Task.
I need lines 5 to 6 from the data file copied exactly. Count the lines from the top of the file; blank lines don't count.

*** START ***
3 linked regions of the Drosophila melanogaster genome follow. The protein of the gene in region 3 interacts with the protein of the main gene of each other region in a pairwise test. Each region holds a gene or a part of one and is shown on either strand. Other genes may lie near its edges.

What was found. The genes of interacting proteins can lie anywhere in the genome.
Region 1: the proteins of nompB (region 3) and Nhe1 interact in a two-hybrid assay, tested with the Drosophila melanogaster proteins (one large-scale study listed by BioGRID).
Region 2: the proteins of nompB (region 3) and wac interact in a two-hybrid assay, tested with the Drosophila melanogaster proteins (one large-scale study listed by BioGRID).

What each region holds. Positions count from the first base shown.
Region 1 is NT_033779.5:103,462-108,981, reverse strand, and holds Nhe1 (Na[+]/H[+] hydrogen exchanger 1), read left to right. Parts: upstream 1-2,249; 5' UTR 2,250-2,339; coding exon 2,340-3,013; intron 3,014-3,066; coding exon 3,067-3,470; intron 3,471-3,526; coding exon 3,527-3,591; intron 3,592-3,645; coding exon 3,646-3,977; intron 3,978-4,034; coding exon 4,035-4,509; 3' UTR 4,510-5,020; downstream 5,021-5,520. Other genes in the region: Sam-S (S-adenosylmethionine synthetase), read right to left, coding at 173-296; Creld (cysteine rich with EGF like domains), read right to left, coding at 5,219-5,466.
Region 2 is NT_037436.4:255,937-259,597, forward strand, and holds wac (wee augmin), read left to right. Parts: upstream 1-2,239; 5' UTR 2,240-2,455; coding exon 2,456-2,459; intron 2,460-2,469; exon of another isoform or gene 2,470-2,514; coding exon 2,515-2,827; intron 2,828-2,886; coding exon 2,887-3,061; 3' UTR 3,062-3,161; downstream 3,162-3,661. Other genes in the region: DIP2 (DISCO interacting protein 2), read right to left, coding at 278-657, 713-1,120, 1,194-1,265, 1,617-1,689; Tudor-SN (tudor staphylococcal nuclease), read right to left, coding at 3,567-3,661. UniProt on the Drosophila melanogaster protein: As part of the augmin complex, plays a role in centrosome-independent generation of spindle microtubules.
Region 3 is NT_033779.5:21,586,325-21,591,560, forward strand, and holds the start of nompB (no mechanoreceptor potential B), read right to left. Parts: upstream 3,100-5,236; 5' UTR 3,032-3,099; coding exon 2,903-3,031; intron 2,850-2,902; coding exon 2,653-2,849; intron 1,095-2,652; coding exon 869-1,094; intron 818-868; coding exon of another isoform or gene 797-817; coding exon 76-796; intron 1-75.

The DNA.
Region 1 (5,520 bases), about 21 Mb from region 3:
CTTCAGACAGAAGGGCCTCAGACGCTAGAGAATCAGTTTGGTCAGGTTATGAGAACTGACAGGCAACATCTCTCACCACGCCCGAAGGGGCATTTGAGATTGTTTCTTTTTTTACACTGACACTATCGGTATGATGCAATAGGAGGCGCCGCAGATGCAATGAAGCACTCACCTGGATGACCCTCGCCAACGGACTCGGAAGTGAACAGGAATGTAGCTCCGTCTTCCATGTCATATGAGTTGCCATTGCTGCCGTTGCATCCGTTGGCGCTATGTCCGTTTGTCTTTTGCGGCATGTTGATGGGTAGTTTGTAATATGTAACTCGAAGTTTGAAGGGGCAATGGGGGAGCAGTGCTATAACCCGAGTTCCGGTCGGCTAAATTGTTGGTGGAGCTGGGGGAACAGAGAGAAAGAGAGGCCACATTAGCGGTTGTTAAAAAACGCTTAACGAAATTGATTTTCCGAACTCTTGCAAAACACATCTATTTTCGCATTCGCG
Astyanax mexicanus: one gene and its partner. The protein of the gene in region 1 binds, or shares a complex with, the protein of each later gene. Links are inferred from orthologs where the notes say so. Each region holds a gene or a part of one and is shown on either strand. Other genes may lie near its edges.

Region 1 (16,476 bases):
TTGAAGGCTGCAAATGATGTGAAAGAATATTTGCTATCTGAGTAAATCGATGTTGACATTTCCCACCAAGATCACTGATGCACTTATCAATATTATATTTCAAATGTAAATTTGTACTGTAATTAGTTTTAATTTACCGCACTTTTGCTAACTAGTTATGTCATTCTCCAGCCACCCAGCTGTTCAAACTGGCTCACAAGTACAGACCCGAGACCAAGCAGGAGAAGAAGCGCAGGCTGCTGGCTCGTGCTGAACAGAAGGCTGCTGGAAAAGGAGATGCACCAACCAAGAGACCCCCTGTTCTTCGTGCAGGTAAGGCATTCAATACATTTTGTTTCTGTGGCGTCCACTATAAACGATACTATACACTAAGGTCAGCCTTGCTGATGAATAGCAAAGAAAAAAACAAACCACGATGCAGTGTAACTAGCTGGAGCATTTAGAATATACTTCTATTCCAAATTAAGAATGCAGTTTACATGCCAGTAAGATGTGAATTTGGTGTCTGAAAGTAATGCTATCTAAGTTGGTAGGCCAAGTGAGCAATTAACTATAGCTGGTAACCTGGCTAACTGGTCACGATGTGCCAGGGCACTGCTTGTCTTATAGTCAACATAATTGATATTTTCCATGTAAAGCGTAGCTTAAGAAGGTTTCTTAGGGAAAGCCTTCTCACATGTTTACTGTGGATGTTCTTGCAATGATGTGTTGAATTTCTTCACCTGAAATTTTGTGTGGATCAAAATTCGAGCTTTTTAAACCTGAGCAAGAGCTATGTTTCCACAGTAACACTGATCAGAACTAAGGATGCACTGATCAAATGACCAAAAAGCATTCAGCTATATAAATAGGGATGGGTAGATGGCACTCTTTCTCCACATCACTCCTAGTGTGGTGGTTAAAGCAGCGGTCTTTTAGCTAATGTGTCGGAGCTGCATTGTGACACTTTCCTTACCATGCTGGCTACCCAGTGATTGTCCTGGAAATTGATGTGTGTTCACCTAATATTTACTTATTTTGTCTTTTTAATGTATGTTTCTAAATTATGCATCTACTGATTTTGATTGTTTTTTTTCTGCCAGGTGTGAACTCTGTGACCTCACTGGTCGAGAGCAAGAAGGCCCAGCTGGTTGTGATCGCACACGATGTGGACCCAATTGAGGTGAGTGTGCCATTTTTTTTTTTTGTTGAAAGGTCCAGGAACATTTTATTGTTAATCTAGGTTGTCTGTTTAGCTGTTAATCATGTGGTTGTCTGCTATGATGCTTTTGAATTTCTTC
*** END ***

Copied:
What each region holds. Positions count from the first base shown.
Region 1 is NT_033779.5:103,462-108,981, reverse strand, and holds Nhe1 (Na[+]/H[+] hydrogen exchanger 1), read left to right. Parts: upstream 1-2,249; 5' UTR 2,250-2,339; coding exon 2,340-3,013; intron 3,014-3,066; coding exon 3,067-3,470; intron 3,471-3,526; coding exon 3,527-3,591; intron 3,592-3,645; coding exon 3,646-3,977; intron 3,978-4,034; coding exon 4,035-4,509; 3' UTR 4,510-5,020; downstream 5,021-5,520. Other genes in the region: Sam-S (S-adenosylmethionine synthetase), read right to left, coding at 173-296; Creld (cysteine rich with EGF like domains), read right to left, coding at 5,219-5,466.